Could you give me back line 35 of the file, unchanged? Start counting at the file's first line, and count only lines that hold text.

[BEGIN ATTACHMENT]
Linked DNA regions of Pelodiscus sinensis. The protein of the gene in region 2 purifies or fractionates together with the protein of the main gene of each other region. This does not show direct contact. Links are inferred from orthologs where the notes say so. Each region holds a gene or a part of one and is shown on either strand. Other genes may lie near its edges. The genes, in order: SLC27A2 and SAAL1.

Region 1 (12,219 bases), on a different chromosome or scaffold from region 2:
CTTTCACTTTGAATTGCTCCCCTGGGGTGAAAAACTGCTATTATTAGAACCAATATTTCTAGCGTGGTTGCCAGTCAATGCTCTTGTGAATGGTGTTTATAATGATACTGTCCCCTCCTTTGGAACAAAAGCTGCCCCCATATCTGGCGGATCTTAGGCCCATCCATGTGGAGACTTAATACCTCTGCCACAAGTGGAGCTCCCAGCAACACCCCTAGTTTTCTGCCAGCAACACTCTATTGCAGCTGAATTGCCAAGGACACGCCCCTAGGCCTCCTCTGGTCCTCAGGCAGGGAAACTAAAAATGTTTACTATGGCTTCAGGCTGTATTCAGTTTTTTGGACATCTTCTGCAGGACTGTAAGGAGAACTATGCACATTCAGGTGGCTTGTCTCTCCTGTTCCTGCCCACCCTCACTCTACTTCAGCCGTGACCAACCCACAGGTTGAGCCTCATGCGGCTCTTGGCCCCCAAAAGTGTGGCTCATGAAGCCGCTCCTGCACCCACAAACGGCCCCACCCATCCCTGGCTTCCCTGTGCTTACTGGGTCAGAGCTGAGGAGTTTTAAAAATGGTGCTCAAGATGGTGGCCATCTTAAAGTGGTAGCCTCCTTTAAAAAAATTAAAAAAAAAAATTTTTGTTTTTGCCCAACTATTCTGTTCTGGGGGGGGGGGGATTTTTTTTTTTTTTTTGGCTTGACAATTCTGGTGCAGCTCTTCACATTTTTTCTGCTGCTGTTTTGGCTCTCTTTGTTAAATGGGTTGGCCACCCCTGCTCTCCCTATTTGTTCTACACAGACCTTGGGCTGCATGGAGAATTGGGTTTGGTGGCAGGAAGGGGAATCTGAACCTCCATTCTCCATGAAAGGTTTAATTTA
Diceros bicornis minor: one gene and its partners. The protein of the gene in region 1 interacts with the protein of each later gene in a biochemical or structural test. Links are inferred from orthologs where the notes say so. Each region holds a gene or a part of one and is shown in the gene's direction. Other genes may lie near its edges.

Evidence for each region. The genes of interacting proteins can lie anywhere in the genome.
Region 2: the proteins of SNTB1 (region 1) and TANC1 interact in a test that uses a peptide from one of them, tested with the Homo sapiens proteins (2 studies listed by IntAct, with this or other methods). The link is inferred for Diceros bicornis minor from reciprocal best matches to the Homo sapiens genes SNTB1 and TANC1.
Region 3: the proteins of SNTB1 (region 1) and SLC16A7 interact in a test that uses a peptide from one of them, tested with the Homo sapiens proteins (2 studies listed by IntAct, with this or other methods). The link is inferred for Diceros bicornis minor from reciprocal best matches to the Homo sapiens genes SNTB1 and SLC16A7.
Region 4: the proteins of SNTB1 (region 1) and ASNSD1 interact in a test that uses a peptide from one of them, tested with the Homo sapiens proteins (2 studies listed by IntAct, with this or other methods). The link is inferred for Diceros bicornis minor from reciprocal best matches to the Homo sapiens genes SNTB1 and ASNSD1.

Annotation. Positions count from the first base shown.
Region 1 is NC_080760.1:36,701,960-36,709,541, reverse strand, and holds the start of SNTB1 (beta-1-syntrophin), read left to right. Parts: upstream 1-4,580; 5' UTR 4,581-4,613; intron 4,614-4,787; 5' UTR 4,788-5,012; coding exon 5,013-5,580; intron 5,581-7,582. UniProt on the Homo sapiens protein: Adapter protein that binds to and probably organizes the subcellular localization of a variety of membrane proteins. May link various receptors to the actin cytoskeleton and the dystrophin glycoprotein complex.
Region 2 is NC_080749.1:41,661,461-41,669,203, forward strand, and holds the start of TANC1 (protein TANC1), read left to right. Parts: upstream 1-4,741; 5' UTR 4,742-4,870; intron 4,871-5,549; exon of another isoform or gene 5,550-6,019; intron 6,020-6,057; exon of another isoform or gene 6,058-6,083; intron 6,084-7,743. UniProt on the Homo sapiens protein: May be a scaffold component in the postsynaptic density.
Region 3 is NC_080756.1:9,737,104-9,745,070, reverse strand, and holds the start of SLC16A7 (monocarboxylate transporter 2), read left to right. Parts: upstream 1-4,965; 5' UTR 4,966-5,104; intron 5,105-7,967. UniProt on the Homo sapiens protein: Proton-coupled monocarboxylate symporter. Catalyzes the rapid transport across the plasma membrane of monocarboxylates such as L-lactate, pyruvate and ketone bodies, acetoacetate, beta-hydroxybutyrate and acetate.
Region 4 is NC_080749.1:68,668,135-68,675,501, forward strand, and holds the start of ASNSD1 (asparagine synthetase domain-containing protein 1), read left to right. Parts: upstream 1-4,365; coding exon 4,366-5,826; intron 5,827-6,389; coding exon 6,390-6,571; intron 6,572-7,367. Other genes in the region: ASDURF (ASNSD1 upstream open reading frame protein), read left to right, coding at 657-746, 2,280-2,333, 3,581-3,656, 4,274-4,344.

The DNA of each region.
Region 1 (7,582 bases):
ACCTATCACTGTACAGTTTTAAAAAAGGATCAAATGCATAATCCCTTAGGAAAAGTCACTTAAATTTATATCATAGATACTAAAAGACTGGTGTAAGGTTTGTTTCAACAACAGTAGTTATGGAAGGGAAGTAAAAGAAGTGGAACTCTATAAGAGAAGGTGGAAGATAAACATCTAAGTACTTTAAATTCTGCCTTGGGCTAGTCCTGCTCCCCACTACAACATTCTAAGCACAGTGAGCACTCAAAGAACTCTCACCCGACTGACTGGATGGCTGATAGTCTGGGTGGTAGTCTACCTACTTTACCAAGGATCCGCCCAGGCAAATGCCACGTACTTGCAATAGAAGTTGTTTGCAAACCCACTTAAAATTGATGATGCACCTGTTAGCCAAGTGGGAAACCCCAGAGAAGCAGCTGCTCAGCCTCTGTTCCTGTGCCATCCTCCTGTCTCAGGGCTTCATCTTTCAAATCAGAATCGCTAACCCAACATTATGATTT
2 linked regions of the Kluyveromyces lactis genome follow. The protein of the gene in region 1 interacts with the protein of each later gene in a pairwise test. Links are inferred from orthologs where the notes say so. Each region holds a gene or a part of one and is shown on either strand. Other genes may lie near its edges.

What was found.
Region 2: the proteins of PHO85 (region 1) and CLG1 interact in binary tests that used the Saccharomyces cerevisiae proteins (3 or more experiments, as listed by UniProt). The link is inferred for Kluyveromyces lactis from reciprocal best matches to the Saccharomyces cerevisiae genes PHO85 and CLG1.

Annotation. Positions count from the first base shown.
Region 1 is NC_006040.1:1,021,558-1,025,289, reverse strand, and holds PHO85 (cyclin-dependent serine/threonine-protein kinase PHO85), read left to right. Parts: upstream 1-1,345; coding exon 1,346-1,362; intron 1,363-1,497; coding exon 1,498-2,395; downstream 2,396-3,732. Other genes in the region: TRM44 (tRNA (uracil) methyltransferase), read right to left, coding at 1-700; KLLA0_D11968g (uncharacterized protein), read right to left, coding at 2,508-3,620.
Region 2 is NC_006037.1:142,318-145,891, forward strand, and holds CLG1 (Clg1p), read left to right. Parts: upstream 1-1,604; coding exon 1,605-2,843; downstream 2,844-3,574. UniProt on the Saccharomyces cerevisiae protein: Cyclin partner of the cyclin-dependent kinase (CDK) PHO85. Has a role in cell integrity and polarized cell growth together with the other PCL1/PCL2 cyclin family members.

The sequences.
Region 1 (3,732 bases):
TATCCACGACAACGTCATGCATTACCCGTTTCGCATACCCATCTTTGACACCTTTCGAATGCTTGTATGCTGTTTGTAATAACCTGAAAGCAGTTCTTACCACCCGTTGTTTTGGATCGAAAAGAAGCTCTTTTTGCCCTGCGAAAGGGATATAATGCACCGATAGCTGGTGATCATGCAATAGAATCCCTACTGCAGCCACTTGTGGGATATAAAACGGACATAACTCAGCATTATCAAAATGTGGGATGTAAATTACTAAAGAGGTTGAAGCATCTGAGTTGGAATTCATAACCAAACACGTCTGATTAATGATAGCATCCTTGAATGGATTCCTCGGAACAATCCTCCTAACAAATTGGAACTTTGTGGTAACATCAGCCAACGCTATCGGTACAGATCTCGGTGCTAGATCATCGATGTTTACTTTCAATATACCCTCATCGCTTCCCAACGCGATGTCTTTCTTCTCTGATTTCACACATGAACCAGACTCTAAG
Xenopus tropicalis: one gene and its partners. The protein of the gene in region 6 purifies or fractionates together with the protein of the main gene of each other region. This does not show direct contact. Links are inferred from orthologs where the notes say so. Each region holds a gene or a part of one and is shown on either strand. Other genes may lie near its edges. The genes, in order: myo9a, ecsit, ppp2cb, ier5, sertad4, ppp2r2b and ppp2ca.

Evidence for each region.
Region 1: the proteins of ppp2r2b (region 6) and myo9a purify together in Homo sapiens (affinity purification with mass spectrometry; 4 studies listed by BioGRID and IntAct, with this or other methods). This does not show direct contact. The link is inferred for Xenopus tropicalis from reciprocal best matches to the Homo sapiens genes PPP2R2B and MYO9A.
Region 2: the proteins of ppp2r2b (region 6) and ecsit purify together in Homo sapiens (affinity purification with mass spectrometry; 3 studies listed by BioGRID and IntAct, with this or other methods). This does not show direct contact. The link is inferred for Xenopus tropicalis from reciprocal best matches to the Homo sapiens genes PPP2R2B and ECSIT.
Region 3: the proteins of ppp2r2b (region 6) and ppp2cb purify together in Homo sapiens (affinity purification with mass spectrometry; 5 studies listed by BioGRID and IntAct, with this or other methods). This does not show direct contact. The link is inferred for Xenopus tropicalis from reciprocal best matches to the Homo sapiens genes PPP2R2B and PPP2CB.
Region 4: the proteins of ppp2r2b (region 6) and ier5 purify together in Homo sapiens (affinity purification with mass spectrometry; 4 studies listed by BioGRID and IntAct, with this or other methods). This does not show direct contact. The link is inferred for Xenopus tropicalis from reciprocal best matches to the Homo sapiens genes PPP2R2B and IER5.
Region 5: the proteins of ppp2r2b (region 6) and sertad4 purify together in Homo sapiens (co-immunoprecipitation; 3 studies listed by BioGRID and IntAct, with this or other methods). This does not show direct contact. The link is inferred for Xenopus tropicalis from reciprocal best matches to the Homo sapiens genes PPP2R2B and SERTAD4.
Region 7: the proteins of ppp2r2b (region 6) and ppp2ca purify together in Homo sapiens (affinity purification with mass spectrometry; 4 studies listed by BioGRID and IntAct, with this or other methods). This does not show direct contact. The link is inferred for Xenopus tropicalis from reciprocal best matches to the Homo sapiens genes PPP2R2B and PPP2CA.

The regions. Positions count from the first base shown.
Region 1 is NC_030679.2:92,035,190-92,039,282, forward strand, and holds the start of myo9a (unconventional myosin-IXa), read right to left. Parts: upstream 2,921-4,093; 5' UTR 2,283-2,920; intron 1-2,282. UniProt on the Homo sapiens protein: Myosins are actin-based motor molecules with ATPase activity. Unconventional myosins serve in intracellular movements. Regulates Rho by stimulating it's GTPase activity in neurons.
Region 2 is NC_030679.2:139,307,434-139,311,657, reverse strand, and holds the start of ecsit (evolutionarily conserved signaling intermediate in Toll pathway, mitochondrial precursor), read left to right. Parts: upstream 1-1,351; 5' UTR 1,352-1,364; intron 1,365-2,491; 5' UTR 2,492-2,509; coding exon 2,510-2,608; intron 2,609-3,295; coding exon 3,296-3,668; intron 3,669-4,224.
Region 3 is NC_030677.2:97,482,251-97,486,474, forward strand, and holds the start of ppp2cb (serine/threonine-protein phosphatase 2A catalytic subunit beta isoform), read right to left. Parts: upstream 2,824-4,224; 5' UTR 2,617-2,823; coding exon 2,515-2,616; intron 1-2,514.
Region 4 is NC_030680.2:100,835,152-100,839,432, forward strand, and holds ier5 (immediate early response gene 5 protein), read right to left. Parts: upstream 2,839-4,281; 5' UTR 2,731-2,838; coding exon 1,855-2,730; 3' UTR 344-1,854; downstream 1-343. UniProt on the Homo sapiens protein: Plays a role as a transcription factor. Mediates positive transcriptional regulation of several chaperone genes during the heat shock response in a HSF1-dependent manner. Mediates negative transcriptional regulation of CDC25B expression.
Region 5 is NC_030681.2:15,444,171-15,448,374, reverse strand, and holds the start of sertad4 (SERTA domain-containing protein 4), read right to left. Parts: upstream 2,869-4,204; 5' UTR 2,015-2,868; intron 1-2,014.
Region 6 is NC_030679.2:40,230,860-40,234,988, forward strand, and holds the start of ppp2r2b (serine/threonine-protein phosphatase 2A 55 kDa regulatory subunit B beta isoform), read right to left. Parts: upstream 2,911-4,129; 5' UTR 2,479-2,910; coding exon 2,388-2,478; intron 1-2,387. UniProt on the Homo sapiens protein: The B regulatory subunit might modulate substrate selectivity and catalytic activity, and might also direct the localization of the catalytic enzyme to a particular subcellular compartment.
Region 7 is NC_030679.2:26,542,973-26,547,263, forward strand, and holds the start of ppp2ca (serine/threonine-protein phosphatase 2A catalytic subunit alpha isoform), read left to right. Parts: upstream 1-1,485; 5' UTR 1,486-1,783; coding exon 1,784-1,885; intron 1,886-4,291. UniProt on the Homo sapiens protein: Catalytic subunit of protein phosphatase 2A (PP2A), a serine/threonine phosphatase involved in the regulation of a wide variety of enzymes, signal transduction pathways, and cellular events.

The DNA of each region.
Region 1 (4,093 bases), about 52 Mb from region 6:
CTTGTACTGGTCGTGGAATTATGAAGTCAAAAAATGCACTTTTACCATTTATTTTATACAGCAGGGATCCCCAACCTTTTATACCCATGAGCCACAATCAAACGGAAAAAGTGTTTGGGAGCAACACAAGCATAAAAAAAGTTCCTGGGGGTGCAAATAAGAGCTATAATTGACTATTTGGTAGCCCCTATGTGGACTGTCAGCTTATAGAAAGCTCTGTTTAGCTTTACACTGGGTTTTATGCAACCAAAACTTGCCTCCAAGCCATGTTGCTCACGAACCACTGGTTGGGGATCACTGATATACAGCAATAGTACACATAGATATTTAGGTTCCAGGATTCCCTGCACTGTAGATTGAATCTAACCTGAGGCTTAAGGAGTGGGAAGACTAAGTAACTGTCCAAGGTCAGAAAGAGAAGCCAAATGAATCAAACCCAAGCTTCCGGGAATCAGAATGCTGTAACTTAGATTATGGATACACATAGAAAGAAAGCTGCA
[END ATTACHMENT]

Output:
Region 1 is NC_030679.2:92,035,190-92,039,282, forward strand, and holds the start of myo9a (unconventional myosin-IXa), read right to left. Parts: upstream 2,921-4,093; 5' UTR 2,283-2,920; intron 1-2,282. UniProt on the Homo sapiens protein: Myosins are actin-based motor molecules with ATPase activity. Unconventional myosins serve in intracellular movements. Regulates Rho by stimulating it's GTPase activity in neurons.